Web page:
Obesity, Older Age, and Pretreatment Cirrhosis Delay Fibrosis Improvements in HCV

liver cirrhosis
liver cirrhosis
Risk factors associated with persistent fibrosis were analyzed after sustained virologic response was achieved in chronic hepatitis C.

Although liver fibrosis improves in many patients with chronic hepatitis C (HCV), obesity, older age, and the presence of cirrhosis before treatment represent key risk factors for improvement delays, according to findings from a cross-sectional study published in the Journal of Viral Hepatitis.

Participants in this study had chronic HCV and either pretreatment advanced fibrosis or cirrhosis and had achieved a sustained virologic response (SVR) after successful treatment with an interferon-containing regimen (n=269). In this study, a negative HCV RNA approximately 6 months after the end of treatment comprised a SVR. Investigators evaluated the effect of potential risk factors, including body mass index and age, on delayed fibrosis improvement. Patients were followed for a median of 7.7 years (range, 0-20 years).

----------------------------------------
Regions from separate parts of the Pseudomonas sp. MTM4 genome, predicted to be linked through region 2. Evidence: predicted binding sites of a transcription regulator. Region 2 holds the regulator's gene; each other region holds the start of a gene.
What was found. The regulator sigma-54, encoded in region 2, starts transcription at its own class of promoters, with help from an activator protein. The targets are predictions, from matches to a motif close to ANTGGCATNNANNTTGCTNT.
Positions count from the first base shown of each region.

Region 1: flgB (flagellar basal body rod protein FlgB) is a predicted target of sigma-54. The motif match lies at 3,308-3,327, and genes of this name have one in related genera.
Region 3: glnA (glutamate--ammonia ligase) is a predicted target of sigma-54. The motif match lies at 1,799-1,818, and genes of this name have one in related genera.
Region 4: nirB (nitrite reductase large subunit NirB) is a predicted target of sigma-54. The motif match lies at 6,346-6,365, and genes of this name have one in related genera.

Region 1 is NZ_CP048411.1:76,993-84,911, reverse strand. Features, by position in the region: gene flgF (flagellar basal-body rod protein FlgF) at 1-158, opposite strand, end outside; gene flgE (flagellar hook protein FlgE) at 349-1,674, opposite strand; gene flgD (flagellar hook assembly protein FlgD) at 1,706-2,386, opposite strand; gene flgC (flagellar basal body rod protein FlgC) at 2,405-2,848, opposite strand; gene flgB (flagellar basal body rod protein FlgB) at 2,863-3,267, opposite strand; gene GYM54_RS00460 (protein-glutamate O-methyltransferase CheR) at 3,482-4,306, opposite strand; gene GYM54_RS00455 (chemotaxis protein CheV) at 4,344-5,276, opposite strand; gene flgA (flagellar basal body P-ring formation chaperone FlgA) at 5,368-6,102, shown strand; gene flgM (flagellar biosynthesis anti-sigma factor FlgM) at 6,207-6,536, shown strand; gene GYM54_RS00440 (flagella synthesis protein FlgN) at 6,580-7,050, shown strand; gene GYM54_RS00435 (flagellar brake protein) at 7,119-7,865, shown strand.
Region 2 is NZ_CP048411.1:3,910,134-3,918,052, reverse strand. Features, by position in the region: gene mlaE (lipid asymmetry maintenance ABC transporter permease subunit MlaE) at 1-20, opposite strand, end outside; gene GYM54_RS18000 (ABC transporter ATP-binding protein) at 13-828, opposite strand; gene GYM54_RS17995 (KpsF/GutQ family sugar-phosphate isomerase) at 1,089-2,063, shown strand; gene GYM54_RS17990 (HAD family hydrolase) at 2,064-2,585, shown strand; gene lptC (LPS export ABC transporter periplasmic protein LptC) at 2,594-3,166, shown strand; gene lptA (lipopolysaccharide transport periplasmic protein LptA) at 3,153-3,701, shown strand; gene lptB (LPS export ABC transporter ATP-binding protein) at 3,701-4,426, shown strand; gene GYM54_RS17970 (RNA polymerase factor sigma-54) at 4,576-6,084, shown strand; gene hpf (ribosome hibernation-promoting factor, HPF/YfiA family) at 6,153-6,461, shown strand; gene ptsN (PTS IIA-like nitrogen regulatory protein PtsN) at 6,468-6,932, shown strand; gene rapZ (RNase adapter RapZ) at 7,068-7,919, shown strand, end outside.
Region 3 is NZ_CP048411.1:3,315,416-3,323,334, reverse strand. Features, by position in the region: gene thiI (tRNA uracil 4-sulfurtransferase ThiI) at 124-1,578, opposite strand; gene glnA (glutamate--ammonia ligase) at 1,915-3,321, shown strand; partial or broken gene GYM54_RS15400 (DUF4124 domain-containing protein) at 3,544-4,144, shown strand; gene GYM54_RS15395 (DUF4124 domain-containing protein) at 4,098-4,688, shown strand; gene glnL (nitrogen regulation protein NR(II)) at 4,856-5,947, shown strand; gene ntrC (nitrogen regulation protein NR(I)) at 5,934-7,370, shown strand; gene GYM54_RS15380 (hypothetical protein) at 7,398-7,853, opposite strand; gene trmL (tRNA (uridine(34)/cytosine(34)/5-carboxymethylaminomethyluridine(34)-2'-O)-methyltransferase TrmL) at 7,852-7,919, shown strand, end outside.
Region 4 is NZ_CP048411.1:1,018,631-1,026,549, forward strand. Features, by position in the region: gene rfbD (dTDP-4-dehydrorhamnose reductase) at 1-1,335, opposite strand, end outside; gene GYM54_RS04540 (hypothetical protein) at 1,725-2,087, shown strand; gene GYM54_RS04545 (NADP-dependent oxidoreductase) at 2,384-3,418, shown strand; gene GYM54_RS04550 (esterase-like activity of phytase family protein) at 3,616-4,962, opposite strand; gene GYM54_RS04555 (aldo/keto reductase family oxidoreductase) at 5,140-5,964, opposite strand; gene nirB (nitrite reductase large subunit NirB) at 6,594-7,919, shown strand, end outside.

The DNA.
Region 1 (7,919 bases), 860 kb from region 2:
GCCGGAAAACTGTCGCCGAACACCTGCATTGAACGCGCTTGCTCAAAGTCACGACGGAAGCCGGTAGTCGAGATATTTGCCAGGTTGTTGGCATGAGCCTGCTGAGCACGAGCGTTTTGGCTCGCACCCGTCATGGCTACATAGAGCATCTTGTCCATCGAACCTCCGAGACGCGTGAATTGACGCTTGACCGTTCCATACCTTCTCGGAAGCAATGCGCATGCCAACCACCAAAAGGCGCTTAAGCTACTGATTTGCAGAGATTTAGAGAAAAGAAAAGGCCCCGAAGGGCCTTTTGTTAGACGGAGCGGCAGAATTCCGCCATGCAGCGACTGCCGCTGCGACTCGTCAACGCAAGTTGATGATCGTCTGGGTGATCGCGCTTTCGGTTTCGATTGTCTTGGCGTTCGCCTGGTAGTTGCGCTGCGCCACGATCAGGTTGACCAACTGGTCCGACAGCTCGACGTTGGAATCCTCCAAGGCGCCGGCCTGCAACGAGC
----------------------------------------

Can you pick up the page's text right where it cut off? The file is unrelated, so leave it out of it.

At follow-up, a higher median liver stiffness level was observed among patients with pretreatment cirrhosis (n=119) compared with patients with advanced fibrosis (8.5 kPa; 95% CI, 7-9.1 vs 6 kPa; 95% CI, 5.5-6.4, respectively). Despite the majority of participants experiencing improvement in fibrosis after achievement of SVR, approximately 24% experienced persisting advanced fibrosis (liver stiffness level: ≥9.5 kPa).

Persisting advanced fibrosis largely diminished after 10 years vs <5 years after treatment (21% vs 48%, respectively). Findings from a multivariate analysis revealed pretreatment cirrhosis (odds ratio [OR], 3.9; 95% CI, 2.0-7.2; P <.001), age ≥55 years (OR, 2.3; 95% CI, 1.2-4.3; P =.008), and body mass index ≥25 kg/m2 (OR, 2.3; 95% CI, 1.1-4.6; P =.02) as the most significant risk factors for delayed improvement.

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The cross-sectional design and retrospective nature of this study represent its primary limitations. There was also potential for selection bias, considering up to one-third of the eligible patients were lost to follow-up or excluded.

In an effort to reduce persisting advanced fibrosis after a SVR, this study indicates the importance of “[l]ife-style intervention to decrease weight in obese persons and treatment before establishment of cirrhosis at a younger age.”


Hedenstierna M, Nangarhari A, El-Sabini A, Weiland O, Aleman S. Cirrhosis, high age and high body mass index are risk factors for persisting advanced fibrosis after sustained virologic response in chronic hepatitis C [published online March 8, 2018]. J Viral Hepat. doi:10.1111/jvh.12879